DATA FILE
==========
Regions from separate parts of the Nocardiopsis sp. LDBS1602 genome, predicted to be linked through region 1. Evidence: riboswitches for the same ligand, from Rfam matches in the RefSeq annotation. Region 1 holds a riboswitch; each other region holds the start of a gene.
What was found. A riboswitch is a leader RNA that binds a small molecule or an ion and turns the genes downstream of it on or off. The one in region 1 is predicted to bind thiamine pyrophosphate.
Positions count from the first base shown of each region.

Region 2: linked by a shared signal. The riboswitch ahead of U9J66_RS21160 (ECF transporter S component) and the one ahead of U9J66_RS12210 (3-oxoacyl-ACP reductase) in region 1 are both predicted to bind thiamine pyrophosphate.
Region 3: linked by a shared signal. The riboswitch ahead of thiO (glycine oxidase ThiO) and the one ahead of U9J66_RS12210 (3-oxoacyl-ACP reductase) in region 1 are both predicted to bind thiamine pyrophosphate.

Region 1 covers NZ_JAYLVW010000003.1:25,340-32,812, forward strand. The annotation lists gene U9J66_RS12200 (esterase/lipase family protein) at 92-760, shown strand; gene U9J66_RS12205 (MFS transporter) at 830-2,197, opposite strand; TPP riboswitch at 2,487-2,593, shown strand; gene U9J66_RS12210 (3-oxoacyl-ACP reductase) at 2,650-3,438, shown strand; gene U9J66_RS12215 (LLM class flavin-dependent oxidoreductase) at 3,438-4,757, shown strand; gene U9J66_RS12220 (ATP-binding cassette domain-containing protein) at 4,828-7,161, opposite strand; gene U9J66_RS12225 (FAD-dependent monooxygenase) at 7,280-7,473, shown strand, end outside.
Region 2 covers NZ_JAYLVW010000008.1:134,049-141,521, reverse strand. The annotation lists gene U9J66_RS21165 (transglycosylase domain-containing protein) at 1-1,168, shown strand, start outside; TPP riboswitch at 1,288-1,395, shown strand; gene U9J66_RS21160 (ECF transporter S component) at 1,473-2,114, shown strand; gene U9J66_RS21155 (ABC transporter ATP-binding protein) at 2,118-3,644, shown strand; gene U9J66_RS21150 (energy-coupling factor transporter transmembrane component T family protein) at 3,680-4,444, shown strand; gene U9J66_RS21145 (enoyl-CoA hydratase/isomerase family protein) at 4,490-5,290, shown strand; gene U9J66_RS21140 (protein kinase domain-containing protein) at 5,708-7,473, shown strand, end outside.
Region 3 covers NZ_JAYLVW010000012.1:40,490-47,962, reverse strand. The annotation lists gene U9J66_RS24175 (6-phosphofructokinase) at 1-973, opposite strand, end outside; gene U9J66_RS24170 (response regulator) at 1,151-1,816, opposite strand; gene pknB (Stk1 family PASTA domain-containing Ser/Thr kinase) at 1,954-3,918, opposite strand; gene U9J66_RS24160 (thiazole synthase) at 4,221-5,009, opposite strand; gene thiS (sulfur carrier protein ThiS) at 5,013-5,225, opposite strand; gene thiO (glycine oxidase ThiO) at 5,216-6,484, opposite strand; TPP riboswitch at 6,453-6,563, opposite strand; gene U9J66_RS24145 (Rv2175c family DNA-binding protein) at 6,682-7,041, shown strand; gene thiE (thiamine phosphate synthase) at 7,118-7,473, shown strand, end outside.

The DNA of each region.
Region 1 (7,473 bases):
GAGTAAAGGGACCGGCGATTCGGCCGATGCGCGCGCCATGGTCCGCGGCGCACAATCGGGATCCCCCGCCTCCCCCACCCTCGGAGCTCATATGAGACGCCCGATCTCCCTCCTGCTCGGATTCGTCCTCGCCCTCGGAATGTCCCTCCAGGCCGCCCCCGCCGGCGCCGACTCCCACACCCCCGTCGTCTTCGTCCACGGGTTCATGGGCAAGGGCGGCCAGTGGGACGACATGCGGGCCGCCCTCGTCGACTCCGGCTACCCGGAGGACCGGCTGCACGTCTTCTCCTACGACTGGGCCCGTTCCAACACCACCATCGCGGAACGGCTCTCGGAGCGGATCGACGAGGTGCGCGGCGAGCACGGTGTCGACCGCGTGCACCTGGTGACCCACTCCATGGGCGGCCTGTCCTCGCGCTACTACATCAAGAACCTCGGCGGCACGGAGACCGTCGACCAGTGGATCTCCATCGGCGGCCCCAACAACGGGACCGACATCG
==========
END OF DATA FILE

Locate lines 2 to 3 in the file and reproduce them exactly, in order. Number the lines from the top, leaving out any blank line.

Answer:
What was found. A riboswitch is a leader RNA that binds a small molecule or an ion and turns the genes downstream of it on or off. The one in region 1 is predicted to bind thiamine pyrophosphate.
Positions count from the first base shown of each region.